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First time cooking rabbit - help please

m
ManhattanLawyer Sep 18, 2010 03:01 PM

Hi,

I plan to make braised rabbit tomorrow. It will be my first time cooking it. Do I need to rinse it before I start to cook it, like I would a chicken, or not?

Thanks!

  1. m
    morwen Sep 18, 2010 03:36 PM

    Treat it exactly like you would chicken. In fact around here it's often called "woods chicken".

    1. pikawicca Sep 18, 2010 03:37 PM

      No, and you shouldn't rinse your chicken, either.

      1. j
        jef_1_f Sep 18, 2010 03:53 PM

        I used to live in Jefferson City and I could buy fresh rabbit everyday. I'd often broil it and share with my beagle. He loved the smell from start to finish. As I got to be a world traveler - 47 countries and counting - I often ate rabbit in the Champagne region of France. One of the best was l'Assiette Champenoise - they served a braised rabbit with caramelized onions. - incredible. I'd often have it as room service so I could clean the plate completely and drink better champagnes than they offer in the restaurant.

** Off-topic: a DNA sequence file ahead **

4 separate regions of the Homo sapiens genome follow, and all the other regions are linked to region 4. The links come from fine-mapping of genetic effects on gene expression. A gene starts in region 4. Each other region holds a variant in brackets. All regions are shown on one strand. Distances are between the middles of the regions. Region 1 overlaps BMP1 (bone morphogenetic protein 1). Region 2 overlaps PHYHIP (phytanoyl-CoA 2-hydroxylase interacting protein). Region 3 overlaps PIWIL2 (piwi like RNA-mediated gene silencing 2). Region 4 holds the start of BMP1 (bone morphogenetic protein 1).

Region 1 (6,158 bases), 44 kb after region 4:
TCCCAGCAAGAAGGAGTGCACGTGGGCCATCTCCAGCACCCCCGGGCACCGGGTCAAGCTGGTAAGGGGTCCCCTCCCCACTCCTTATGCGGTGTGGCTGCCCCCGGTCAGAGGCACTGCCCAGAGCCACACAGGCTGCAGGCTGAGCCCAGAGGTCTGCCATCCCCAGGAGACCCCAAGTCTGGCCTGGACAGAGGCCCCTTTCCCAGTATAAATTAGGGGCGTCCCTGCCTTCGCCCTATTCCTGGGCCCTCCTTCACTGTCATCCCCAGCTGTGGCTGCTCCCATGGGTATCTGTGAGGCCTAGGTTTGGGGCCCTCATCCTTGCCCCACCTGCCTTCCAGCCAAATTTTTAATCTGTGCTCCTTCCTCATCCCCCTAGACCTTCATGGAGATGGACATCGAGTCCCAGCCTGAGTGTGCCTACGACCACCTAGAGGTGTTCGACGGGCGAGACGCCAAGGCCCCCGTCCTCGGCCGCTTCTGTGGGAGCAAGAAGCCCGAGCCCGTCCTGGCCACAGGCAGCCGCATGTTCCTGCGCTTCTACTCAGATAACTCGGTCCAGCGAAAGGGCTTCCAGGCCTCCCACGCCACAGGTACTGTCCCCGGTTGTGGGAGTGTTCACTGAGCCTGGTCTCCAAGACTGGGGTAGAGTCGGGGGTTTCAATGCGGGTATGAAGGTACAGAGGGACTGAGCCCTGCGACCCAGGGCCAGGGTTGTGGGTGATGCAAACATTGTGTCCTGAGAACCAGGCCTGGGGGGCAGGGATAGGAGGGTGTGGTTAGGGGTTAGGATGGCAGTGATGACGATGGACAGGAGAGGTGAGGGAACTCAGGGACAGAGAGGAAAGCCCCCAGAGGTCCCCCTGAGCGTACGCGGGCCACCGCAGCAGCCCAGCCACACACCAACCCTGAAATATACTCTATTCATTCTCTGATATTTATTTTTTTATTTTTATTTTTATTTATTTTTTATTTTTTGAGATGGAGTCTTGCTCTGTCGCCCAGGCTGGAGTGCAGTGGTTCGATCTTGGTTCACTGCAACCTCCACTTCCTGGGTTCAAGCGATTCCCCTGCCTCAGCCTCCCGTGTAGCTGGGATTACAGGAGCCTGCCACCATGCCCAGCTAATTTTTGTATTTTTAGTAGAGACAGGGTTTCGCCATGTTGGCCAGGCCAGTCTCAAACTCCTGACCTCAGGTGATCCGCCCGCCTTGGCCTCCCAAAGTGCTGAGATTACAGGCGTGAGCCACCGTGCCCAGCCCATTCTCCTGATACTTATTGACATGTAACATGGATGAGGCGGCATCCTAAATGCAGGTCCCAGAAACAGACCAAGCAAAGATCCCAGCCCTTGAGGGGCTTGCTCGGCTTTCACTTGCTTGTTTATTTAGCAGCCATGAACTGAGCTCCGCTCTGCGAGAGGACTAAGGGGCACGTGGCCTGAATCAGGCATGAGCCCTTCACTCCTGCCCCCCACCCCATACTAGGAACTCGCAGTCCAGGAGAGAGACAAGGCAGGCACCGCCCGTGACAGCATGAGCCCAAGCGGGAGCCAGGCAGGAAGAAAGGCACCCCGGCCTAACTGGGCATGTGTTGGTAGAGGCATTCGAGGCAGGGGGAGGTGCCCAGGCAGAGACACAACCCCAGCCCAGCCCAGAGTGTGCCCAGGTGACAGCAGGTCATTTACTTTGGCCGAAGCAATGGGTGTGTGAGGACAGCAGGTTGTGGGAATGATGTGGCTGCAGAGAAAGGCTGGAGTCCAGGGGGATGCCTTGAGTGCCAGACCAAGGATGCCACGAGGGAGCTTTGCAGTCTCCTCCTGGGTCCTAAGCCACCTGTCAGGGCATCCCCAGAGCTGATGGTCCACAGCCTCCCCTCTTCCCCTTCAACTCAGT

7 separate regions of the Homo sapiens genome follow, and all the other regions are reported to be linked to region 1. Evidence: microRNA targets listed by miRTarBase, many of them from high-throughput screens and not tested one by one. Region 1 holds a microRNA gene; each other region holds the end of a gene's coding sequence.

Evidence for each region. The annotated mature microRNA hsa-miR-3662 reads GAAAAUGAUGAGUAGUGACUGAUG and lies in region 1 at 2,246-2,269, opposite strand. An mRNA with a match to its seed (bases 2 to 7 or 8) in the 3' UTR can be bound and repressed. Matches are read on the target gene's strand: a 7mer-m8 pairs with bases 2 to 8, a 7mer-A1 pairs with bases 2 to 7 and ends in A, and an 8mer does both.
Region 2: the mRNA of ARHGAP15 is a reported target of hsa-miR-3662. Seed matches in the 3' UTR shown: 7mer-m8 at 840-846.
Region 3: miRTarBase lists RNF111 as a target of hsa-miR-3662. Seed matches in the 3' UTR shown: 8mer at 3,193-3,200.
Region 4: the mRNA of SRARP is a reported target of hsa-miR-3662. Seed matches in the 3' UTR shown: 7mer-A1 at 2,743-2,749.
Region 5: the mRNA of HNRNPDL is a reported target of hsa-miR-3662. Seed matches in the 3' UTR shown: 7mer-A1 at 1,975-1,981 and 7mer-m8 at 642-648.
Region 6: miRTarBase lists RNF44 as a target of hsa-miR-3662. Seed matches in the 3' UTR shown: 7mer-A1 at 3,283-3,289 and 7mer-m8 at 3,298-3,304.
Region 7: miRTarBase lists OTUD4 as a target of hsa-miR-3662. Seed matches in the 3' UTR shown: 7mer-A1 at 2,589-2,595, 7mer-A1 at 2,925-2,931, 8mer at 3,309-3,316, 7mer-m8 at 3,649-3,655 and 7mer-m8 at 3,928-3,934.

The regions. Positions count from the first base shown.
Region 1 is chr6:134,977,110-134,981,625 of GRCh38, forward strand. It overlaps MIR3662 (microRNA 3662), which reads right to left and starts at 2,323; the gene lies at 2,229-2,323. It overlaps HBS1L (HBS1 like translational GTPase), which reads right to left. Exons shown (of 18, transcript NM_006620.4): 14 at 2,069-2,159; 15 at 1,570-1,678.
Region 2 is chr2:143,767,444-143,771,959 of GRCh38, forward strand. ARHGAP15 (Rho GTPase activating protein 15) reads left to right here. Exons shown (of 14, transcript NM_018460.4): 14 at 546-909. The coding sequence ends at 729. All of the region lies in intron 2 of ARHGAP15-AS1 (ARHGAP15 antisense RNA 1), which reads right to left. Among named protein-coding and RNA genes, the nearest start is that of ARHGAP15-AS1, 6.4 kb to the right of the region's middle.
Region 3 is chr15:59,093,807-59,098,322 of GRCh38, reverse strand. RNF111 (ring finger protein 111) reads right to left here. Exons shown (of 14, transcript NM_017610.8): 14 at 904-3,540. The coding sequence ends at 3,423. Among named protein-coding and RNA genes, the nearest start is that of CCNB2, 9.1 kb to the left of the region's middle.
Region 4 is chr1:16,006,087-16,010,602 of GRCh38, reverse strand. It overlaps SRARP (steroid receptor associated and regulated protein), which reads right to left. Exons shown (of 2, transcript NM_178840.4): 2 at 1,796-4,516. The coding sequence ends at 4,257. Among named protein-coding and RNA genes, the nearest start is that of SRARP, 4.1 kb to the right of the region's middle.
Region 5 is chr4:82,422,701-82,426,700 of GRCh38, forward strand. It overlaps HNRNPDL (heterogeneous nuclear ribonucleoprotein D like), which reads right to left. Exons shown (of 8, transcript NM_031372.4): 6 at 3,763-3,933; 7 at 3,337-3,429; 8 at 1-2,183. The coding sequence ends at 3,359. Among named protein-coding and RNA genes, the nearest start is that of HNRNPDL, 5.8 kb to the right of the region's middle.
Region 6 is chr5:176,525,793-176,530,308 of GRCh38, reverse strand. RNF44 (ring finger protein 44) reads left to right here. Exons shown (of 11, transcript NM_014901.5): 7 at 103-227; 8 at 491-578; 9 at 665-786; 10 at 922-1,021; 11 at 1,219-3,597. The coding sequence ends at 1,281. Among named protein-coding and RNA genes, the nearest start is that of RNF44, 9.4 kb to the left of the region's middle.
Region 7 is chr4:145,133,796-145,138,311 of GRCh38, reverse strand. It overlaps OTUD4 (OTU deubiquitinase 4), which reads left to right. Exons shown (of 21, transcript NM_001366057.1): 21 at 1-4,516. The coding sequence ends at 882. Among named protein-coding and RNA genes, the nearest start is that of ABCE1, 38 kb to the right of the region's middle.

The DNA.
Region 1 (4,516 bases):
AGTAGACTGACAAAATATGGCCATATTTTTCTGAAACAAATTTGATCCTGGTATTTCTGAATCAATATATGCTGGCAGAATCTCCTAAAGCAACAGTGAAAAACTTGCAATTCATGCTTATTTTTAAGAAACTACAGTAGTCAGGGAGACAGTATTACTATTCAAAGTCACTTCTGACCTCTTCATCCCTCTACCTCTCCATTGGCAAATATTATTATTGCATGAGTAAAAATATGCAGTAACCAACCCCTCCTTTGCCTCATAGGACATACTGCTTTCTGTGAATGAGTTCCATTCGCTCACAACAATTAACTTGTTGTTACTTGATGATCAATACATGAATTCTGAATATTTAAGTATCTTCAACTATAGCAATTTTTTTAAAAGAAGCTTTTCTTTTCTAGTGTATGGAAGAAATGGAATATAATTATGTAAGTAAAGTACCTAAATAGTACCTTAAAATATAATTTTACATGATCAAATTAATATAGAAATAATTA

There is also a Ischia rabbit - the small island off of Naples - here's something that might work for you.

        http://www.babbonyc.com/rec-fusilli_with_braised_rabbit.html

        I will be eating here in the next few weeks -

        http://www.trattoriailfocolare.it/

        I'll let you know how it was and see if I can get the recipe. It's part of the slow cooking movement in Italy.

        http://www.ericjlyman.com/talkslow.html

        Here's an authentic coniglio all'Ischitana from Mario Batali

        http://www.foodnetwork.com/recipes/ma...

        1. l
          lidia Sep 20, 2010 02:42 AM

          I don't bother rinsing it. My standard treatment is to cut into serving pieces, salt & pepper, brown in a reasonable amount of oil in a pan big enough to for the pieces to fit in one layer. Then I throw in some smashed garlic cloves for a minute or two, some rosemary sprigs, then probably about a half-cup of apple cider vinegar (don't have your face over the pan at this point, because an acidic vapor cloud will come at you). At that point I turn down the heat to low (barely simmering) for about an hour--with a cover on!-- turning the pieces at least once. You want to have just a little bit of pan sauce; if it's too liquidy boil it down a bit on high heat at the end.

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